Check your blindspot: problem gambling
June 21 to June 27 is Problem Gambling Prevention Week in Cornwall. According to the Responsible Gambling Council (RGC), an estimated 11, 200 people are experiencing a moderate to severe gambling problem in the Counties of Frontenac, Lanark, Leeds and Grenville and Stormont, Dundas and Glengarry.
New findings by the Responsible Gambling Council shows that Ontarians are very knowledgeable at recognizing risky gambling behaviour in others, but fall short when it comes to identifying their own potentially risky behaviour when gambling.
The survey (fielded by Ipsos-Reid) shows that 92% could recognize at least one risky gambling behaviour in someone else. But when reflecting on their own gambling experience, one in five report that they have engaged in at least one of these risky behaviours themselves in the past 12 months. These ‘blind spots’ could, if left unchecked and ignored, lead to a potential gambling problem.
The three most common blind spots reported were: spending a lot more money on gambling than intended (13%); losing track of time while gambling (12%); and trying to win back gambling losses (11%). Gamblers were less likely to identify these signals as risky gambling behaviour than the overall population.
“Experiencing any of these blind spots at one time doesn’t necessarily add up to a gambling problem,” says Jon Kelly, CEO, Responsible Gambling Council. “The important thing is, if you see a number of these blind spots in your life, or in the life of someone you care about, give yourself a reality check. In the Counties of Frontenac, Lanark, Leeds and Grenville and Stormont, Dundas and Glengarry, an estimated 11,200 people are experiencing a moderate to severe gambling problem. RGC wants people in Cornwall to check their blind spot now, to avoid a problem in the future.”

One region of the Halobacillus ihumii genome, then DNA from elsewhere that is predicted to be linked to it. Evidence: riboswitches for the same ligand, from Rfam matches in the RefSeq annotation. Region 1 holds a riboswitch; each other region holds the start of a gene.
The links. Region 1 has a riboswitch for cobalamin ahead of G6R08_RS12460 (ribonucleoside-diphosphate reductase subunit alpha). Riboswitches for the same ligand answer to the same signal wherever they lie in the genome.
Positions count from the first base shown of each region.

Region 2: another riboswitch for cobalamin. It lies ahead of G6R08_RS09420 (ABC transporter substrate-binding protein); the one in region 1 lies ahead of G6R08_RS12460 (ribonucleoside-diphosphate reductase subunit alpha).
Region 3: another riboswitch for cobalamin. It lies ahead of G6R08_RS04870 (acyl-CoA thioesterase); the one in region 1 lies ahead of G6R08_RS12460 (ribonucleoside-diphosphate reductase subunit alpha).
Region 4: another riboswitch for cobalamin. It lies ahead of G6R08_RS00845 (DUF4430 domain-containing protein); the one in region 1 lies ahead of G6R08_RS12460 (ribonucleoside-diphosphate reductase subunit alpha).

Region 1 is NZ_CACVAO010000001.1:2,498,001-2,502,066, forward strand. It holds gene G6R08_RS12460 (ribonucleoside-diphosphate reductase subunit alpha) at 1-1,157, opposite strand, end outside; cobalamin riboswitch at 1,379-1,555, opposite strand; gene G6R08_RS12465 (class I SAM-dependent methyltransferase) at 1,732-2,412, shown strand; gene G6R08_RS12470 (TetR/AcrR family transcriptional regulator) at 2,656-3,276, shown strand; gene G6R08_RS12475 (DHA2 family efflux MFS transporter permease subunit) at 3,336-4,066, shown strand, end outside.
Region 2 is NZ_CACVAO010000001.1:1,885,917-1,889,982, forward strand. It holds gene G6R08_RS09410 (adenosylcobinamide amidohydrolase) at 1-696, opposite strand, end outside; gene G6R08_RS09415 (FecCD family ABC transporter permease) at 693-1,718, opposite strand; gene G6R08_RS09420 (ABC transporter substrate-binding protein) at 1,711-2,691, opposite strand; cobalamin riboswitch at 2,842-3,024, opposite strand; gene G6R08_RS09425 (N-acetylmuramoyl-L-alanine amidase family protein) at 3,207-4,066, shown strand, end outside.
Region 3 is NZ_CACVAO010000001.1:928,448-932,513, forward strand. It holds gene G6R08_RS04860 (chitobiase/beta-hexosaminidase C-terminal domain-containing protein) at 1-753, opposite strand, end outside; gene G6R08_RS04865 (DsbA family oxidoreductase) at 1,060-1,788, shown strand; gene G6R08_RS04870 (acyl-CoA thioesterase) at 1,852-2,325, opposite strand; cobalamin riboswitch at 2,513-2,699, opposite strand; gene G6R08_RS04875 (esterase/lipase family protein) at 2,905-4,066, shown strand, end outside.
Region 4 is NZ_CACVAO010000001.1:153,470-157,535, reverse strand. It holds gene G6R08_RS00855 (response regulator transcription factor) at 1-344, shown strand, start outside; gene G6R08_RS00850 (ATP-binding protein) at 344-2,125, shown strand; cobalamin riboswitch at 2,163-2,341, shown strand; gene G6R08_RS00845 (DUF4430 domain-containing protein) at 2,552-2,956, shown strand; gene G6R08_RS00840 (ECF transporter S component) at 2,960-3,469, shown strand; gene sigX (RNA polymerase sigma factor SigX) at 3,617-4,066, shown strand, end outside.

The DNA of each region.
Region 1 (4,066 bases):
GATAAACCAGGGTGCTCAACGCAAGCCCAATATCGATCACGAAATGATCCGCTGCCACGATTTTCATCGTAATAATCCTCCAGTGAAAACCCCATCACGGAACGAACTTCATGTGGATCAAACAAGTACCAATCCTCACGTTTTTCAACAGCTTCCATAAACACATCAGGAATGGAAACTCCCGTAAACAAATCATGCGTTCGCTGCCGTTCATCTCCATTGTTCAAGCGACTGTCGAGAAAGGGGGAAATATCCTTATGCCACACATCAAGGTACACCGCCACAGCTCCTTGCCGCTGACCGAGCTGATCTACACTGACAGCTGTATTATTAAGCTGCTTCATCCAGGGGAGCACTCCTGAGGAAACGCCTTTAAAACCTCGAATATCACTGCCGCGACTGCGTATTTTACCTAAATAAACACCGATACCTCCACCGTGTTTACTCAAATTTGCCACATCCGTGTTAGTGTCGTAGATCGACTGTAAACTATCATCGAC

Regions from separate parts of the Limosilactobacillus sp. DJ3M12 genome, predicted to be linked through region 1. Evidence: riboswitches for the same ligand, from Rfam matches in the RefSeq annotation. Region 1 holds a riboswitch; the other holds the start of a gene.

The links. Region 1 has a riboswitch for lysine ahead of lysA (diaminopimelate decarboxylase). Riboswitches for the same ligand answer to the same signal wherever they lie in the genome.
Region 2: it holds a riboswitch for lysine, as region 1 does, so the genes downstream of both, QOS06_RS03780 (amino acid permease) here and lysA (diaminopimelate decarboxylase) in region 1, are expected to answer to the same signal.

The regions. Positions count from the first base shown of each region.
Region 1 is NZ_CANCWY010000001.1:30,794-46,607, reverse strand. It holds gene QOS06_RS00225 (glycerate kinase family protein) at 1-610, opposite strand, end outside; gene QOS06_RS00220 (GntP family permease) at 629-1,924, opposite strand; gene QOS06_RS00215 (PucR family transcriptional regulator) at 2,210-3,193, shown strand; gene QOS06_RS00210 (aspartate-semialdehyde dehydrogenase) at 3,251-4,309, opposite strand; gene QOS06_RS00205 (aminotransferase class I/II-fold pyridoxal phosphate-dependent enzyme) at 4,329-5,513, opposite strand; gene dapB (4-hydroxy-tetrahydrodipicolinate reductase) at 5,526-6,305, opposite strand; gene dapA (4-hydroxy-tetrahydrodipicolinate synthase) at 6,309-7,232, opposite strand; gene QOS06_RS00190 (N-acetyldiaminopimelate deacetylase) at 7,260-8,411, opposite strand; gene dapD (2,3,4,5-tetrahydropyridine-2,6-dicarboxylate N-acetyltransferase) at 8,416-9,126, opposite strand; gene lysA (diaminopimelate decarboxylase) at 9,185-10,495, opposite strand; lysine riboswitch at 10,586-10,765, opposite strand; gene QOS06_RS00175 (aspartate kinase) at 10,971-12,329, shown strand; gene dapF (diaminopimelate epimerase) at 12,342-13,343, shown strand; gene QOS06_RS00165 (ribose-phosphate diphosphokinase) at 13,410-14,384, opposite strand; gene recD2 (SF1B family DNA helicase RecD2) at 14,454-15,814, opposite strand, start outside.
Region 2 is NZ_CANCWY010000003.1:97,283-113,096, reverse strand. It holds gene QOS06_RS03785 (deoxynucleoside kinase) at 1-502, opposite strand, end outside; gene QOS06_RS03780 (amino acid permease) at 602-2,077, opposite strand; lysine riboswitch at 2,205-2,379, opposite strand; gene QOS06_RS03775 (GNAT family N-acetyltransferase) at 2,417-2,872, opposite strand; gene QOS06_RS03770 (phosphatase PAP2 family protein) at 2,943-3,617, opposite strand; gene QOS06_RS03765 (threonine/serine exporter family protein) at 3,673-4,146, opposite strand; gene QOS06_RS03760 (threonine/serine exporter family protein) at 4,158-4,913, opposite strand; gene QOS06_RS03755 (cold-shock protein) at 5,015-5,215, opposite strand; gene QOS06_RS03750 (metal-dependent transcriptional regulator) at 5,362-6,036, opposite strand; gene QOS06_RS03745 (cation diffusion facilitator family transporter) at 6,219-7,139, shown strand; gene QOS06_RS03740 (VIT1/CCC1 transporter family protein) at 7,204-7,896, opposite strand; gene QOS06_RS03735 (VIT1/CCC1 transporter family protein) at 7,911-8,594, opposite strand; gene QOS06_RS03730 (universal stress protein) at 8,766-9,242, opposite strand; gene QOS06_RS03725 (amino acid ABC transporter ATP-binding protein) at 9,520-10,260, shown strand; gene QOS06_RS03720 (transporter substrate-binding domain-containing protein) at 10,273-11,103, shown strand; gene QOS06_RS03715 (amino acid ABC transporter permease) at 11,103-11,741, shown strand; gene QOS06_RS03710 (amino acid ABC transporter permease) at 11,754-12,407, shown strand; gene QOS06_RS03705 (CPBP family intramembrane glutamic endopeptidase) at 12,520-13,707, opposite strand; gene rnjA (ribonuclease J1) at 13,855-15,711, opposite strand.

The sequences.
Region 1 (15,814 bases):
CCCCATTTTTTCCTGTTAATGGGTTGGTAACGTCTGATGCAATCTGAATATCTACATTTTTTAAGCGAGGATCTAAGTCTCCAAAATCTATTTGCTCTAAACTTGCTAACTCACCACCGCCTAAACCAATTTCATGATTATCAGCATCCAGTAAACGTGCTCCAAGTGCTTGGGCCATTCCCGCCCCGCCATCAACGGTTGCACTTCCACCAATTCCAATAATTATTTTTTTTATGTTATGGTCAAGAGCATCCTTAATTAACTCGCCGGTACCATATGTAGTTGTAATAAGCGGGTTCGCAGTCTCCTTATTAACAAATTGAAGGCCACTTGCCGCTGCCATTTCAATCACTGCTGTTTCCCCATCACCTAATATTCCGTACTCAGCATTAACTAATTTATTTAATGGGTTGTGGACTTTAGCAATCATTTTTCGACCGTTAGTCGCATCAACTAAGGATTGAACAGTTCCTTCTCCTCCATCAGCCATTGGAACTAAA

“A gambling problem isn’t something that suddenly appears,” explains Paula Antoniazzi, Program Director, Responsible Gambling Council. “In our research, people with firsthand experience with a gambling problem have told us, ‘I didn’t see it coming.’ There are usually early warning signs that can tip you off to a potential problem.”
Cornwall residents can access local help at Addiction Services of Eastern Ontario (613-936-9236 ext 112) or by calling the Ontario Problem Gambling Helpline at 1- 888-230-3505. For more information about potential gambling blind spots, local Within Limits events and problem gambling resources, visit: www.checkyourblindspot.ca. Kelly says RGC blind spots, or unchecked and cases, lead to a
Early Warning Signs:
research identified six behaviours that, if left ignored, could, in some problem in the future:
1. Often spending more money than you intended.
Decide how much money you can afford to lose before you play. When you reach that limit, it’s time to call it a day.
2. Losing all track of time when you gamble.
RGC suggests deciding how much time you can afford to spend gambling. When you hit that limit, quit.
3. Gambling with money needed essentials like groceries or rent.
RGC experts recommend only using money you’ve set aside for entertainment. Never use money for necessities like rent, groceries or bills.
4. Having few interests outside of gambling.
Keep your life balanced with other activities, don’t look at gambling as your only source of entertainment.
5. Hiding your gambling from family or friends.
Ask yourself why you feel it’s necessary to hide this information. Are you spending too much time or money gambling? Are there other blind spots you’re not seeing?
6. Trying to win back money that you’ve lost.
Never chase losses. If you lose money, never try to get it back by going over your limit. This usually leads to even bigger losses.
Responsible Gambling Council:
The Responsible Gambling Council (RGC) is an independent, non-profit organization committed to problem gambling prevention. RGC designs and delivers highly effective awareness programs. Through the RGC Centre for the Advancement of Best Practices, the Council also promotes the identification and adoption of best practices in problem gambling prevention.